Rescue from Half Dome 6/6/09
Names key to this story:
Rick – one of the strangers, now a dear friend, that waited with me for 3hrs while the rescue team attempted to reach me
Jack – one of the rescuers who was front and center at my rescue
Today was my first session of a very simple yet powerful way to release stuck traumatic experiences called Eye Movement Desensitization and Reprocessing (EMDR). EMDR is performed by a trained therapist. The body has cellular memory and though I don’t recall my hiking fall, my body still holds the trauma.
To make a long story short, I’ve decided to seek out EMDR because I had flashbacks after some dental work I had on the part of my jaw that incurred injury during my hiking fall in 2009. I had 3 teeth uprooted and fractured my jaw requiring surgery and 9 weeks of eating only liquid foods. I now have a titanium plate where the fractures were. Among the laundry list of other physical injuries, this one came to life during, and especially after, the dentist completed her work a few weeks ago. I have never had any qualms about going to the dentist before this. Never. I sat in the dental chair with my heart pounding, my mind racing, my eyes filled with tears. As I sat with the emotions, the Gina of today felt a deep compassion for what the body had encountered and how much fear it held.
The flashbacks weren’t of the actual fall or any of the two weeks I was in a semi-conscious state. They were a flood of memories from two weeks into my hospital stay. These memories were detailing my need for help out of bed, into the wheelchair, in and out of the bathroom, during physical, occupational and speech therapy and on and on. My logical mind of today could deduce in re-witnessing the play-by-play that I was extremely injured. And my body was remembering how broken I had been. My recurring thought was “Wow, I was so broken.”
Instead of detailing my experience of EMDR, I will be concise by sharing the highlights. In the session, I got to a point where I could vision myself, in my mind’s eye, on a gurney in a dire state. There was urgency in the air, the intensity of ‘emergency’ all around me. I saw that my mind was completely submersed in the moment and my body was frightened of the murky unknown. Gradually, as the therapist asked me to tune into that, I became aware of a hard-to-grasp contradiction. In addition to intense fear, I felt I was safe, I was in good hands and everyone who needed to be there was there. I felt an overwhelming amount of support and love pouring to me. As I sat with the love that was flooding in, the emergency began to diminish. The vision of me on the gurney was shrinking, fading to but a small cluster of light amid these gigantic billowing clouds. I could feel the energy of Rick’s immense outpouring of love and concern and the complete dedication and determination of Jack. I then sensed the additional care and support of my friends, Rick’s family, the rescue team and others. This outpouring of care and concern was forming white puffy clouds around my frail body.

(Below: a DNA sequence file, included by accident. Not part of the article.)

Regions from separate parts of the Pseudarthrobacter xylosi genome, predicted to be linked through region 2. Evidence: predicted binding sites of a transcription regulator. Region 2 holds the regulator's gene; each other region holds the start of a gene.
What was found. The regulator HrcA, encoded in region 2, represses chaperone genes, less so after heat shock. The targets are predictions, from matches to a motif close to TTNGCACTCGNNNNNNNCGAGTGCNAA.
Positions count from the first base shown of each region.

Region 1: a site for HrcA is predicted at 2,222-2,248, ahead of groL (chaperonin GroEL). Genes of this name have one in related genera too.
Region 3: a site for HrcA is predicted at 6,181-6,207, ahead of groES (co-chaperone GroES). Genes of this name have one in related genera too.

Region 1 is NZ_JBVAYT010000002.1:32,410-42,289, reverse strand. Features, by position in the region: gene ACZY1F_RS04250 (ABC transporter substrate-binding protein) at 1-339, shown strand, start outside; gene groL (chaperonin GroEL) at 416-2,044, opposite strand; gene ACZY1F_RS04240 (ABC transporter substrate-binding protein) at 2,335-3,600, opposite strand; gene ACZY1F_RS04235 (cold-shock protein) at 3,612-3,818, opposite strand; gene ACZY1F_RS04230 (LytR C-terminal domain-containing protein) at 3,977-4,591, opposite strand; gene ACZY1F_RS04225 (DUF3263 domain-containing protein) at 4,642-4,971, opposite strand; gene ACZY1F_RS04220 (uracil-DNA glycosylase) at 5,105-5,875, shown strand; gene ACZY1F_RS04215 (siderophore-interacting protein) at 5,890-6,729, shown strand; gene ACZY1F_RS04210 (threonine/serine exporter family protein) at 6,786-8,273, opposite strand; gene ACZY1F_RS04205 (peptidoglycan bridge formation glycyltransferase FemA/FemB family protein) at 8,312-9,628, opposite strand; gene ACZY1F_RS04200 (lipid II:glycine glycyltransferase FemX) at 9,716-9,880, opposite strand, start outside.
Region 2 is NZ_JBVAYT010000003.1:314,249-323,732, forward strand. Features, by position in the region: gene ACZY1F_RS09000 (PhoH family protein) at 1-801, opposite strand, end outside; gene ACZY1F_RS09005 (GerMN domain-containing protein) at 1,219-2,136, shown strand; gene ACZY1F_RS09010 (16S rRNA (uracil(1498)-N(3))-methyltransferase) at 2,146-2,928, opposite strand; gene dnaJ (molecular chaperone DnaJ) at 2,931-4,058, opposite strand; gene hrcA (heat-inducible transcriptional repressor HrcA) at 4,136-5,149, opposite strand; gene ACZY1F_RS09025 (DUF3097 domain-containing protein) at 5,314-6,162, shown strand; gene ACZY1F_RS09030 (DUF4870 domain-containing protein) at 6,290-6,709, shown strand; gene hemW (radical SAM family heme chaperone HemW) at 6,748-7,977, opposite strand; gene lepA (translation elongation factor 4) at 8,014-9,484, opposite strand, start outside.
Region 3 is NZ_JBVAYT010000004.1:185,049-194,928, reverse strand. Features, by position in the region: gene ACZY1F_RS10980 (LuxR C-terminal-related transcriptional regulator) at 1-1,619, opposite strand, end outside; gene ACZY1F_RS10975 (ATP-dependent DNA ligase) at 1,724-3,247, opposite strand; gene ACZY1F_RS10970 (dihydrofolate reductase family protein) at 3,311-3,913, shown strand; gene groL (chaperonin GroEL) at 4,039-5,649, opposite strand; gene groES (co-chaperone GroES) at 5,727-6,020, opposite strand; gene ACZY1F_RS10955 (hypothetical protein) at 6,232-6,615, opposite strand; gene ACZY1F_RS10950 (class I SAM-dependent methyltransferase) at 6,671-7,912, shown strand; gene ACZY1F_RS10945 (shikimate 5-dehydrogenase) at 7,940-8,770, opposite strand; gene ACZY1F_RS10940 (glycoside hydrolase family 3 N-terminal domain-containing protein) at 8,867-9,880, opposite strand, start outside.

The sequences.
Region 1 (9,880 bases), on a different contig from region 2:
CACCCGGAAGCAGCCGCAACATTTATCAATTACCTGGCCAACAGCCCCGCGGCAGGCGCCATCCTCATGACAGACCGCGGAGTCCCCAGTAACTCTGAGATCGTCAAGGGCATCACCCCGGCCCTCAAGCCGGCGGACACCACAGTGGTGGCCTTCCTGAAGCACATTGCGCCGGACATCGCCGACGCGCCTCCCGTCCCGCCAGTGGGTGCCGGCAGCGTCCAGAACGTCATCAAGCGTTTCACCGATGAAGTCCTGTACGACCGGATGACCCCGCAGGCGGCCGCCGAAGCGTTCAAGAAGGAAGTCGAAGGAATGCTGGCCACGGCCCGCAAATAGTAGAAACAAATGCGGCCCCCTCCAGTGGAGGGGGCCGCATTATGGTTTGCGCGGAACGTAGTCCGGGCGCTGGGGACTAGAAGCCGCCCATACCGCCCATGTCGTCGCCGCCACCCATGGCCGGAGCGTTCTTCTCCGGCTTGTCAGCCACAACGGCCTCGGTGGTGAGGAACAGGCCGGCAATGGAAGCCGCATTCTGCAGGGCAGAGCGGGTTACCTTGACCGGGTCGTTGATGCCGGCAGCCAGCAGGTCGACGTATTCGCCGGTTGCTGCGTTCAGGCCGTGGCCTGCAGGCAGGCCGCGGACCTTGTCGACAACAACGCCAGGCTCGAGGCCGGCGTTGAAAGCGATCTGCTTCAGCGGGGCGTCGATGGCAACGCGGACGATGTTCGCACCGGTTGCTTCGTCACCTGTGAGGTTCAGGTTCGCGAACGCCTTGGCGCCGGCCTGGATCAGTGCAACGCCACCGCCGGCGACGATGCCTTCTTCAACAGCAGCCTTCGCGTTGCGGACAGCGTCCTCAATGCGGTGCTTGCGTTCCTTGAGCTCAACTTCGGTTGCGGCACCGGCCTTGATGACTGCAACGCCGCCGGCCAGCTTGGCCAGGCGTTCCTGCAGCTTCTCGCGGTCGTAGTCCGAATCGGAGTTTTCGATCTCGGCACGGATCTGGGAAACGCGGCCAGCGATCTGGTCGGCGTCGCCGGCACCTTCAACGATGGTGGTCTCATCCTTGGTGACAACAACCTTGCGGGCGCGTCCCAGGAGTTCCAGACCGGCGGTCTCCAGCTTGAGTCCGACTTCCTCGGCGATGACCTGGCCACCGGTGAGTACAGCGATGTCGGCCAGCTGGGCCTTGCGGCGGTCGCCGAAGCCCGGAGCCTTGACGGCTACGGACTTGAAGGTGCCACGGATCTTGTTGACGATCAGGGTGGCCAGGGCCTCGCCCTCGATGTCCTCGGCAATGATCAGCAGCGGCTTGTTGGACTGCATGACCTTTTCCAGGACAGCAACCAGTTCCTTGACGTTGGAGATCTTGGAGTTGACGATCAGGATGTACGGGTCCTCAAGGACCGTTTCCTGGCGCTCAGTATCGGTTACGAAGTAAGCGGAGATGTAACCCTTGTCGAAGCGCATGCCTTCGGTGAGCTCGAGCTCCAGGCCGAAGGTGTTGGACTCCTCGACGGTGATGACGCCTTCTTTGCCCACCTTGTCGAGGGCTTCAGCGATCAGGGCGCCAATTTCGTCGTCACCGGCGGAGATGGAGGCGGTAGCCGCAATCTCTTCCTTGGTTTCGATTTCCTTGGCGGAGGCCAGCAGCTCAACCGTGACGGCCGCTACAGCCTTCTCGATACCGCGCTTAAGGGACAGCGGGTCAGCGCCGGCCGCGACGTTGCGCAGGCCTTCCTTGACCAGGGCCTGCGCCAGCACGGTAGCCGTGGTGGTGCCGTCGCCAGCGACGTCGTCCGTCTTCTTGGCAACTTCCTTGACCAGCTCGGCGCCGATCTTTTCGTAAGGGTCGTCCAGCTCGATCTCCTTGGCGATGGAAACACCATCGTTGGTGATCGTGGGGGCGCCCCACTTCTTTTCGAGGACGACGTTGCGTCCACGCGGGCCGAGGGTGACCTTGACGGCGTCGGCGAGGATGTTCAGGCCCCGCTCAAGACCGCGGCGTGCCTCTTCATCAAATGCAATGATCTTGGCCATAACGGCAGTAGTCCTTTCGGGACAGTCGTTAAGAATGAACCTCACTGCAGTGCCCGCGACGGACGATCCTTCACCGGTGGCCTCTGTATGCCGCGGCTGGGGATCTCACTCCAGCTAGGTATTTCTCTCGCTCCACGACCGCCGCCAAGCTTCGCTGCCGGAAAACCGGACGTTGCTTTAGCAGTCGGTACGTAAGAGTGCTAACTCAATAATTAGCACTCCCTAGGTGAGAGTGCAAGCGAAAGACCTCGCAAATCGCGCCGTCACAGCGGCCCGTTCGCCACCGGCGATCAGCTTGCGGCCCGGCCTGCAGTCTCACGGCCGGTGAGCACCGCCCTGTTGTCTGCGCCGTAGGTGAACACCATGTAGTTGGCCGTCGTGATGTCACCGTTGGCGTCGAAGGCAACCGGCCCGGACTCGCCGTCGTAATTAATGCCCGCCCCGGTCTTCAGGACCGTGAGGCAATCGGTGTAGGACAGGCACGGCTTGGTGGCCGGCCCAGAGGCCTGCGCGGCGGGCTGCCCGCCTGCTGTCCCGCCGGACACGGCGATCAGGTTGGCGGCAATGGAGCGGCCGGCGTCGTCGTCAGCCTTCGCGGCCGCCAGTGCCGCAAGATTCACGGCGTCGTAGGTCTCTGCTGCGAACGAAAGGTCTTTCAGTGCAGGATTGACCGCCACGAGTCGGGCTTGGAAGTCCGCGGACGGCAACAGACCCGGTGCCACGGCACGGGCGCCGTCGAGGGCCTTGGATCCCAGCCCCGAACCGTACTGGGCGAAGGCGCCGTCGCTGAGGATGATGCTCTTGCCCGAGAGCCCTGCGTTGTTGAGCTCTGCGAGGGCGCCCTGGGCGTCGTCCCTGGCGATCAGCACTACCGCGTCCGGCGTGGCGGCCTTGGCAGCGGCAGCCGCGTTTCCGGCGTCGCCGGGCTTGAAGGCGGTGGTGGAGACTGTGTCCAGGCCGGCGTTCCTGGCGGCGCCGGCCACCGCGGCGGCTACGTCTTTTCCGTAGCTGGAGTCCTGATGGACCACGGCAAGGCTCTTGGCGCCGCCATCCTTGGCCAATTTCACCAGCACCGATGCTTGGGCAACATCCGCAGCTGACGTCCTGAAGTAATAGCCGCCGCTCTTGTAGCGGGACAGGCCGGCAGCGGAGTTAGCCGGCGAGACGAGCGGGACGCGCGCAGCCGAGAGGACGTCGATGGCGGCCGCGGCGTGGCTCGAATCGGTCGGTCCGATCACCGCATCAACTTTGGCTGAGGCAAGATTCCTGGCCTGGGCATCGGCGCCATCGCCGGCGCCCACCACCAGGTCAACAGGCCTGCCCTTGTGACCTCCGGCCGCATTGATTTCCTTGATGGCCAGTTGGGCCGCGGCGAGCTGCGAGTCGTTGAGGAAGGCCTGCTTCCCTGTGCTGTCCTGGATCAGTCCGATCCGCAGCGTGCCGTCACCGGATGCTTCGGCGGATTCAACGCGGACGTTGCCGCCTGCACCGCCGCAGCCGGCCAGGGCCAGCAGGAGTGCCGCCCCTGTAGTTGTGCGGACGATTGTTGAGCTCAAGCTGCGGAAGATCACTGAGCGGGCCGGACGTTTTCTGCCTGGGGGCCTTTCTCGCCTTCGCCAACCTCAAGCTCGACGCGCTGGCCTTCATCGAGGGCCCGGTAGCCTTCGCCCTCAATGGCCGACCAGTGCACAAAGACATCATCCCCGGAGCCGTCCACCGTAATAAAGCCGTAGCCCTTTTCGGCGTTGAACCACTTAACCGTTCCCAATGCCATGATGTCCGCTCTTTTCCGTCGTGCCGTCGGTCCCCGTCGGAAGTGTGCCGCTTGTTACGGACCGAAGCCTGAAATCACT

In the gurney, my body at that time was over-stimulated and fully preoccupied with survival – this abundance of love was holding me up. But in holding this memory in the present moment in the therapist’s office, I felt the love and concern being absorbed into every cell in my body. I was soaking up the energy of everyone that surrounded the emergency and by doing so the weak, coiled-in body of that day on Half Dome grew stronger and brighter. I felt compelled to sit up straight in my chair and roll my shoulders back. I stated the words “I am no longer broken.”